After a young madman went on a shooting rampage at Sandy Hook Elementary School, killing 20 first-graders and six adults before shooting himself, police converged on his home to see what they could find. They discovered that Adam enjoyed first-person shooter games. They discovered a family of obvious gun enthusiasts. There was an unlocked gun locker in the home belonging to Adam’s mother with no indication that it had been forced open. A holiday card found in the search contained a check written by Ms. Lanza, Adam’s now deceased mother (who was shot in her sleep by her son), that was given to him so that he could purchase a C183 firearm, according to police documents.
In Adam’s bedroom investigators recovered some other things that gun advocates would prefer you not know about: In addition to a pistol-shooting guidebook published by the NRA, investigators recovered a National Rifle Association certificate issued in the names of both Adam Lanza and his mother, Nancy. Faced with the realization that this slaughter was carried out by one of their own members, the NRA resorted to their typical tactics: lie and deny. They issued a news release saying they had no records that either person had ever been a member of the NRA. (De Avila, 2013) How convenient. (Consequently, this is also why gun-rights groups fight so hard against things like weapons registries or public disclosure of membership: if this were to happen, the public would actually know how many of their members were responsible for horrible things.)
Before the shooting, Adam Lanza was practically a poster boy for the NRA. He and his mom Nancy certainly fit the profile of the NRA’s ideal customer: Gun enthusiasts with a big stash of weapons who were continuing to buy guns and regularly practiced at shooting ranges, thus keeping money flowing into the gun industry. Adam Lanza is also indicative of a fact the gun lobby does its best to run away from: the people who do atrocious things with their guns are otherwise “law-abiding citizens” before they commit their gun crimes. In fact, some of the most unstable people are the type of enthusiastic gun owner organizations such as the NRA covet most.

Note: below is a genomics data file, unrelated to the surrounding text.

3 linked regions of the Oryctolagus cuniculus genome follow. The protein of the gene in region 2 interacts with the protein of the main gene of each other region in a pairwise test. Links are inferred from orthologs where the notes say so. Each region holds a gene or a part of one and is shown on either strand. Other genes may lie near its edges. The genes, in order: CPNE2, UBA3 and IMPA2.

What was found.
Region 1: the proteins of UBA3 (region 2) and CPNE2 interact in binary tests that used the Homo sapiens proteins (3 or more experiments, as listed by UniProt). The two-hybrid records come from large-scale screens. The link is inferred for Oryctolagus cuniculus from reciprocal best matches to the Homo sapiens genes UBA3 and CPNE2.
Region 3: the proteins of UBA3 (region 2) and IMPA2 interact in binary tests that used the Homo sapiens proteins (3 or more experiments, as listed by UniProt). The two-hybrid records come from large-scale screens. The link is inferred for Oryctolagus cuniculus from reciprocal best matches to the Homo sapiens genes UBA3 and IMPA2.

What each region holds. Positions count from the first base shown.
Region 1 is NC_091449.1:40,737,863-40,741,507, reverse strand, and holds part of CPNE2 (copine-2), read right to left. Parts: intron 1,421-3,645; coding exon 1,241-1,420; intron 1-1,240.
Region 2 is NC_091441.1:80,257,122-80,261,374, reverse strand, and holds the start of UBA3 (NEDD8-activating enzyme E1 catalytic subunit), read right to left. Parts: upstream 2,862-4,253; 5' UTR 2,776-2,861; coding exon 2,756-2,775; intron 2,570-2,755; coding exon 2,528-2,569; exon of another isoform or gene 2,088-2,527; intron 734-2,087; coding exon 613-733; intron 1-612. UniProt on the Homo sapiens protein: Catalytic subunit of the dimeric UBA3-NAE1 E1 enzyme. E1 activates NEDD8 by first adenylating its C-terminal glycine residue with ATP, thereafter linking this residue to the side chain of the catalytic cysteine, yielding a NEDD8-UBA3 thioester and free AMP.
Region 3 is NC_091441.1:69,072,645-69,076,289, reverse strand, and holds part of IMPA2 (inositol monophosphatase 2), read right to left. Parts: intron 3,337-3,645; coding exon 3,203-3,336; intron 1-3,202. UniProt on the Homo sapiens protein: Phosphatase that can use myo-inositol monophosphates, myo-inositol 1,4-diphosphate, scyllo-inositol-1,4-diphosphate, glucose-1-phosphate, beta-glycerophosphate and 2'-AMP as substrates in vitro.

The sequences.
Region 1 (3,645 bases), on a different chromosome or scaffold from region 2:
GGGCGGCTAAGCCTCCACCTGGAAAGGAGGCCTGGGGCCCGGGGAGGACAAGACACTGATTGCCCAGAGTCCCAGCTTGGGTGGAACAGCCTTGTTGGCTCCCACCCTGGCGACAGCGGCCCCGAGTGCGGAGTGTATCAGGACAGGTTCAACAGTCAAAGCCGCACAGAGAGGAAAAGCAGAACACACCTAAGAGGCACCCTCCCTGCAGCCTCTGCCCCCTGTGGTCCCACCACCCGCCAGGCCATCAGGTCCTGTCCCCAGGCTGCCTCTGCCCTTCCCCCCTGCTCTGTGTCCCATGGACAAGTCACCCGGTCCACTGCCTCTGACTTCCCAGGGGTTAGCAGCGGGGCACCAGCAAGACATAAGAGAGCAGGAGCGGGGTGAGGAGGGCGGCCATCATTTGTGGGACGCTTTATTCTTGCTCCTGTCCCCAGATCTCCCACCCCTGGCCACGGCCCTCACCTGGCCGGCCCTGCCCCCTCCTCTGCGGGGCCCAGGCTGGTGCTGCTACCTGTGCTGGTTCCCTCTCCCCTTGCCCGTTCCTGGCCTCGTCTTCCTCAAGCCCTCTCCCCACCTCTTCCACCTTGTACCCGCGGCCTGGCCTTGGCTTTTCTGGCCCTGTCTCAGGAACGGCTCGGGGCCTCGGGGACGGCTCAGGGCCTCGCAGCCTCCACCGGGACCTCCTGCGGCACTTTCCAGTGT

What can be done to keep guns away from people who shouldn’t have them?
You hear a lot of talk in the news about how to keep criminals and the mentally ill from gaining access to guns. The reality is that this is a pipe dream unless you keep a tighter grip on guns in general. Only after the fact does it become apparent who shouldn’t have had access to guns. Before this massacre, the NRA would have hailed this family as an example of everything good Americans should be. They would have leapt to the defense of Adam’s “right” to own as many assault rifles as he pleased. Nor was the Sandy Hook shooting exceptional in this regard. Take the case of Charlie Roberts, a milk delivery man and seemingly stable father of three who shot 10 Amish schoolgirls (killing 5 and leaving several with permanent damage) before shooting himself. “There was nothing about my son’s behavior that ever alluded to anything erratic or crazy,” says Terri, Charlie’s mother. (Weisensee-Egan, 2015)
There’s also Jason Dalton, the seemingly “law abiding gun owner” who was described by his neighbors as a “good family man.” The Uber driver had no criminal record prior to his shooting rampage, which killed 6 people, including a 17-year-old teen and his father, while putting another 14-year-old girl into critical condition in a comatose state. (Stafford, 2016)
Let’s go back to the story of David Dunn, another man who, before he unloaded his weapon into a car full of teenagers, was everything the NRA desires: A gun owner since childhood and firm advocate for gun rights, one of the first to sign up for a concealed weapons permit. Only after-the-fact did it emerge that Dunn, along with millions of other gun-toting citizens, had been a ticking time bomb all along. An investigation would reveal that a former neighbor claimed Dunn once tried to hire him to kill a man who’d sued Dunn’s software firm. He also said he’d seen Dunn hold a gun to the head of one of his two ex-wives. The other he reportedly controlled using threats of deportation, since she happened to be a foreign national. (Solotaroff, 2013) None of this violent or abusive behavior prevented him from owning weapons, because like the MAJORITY of people with abusive tendencies or anger issues, these family squabbles and aspirations of murder never got reported to police.
Let’s be clear: Gun psychopaths do not come from some existential group that is separate, apart from, and outside of the “law-abiding” gun community. They come from within their own ranks. However you might feel about other aspects of the gun safety debate, this fact needs to be recognized.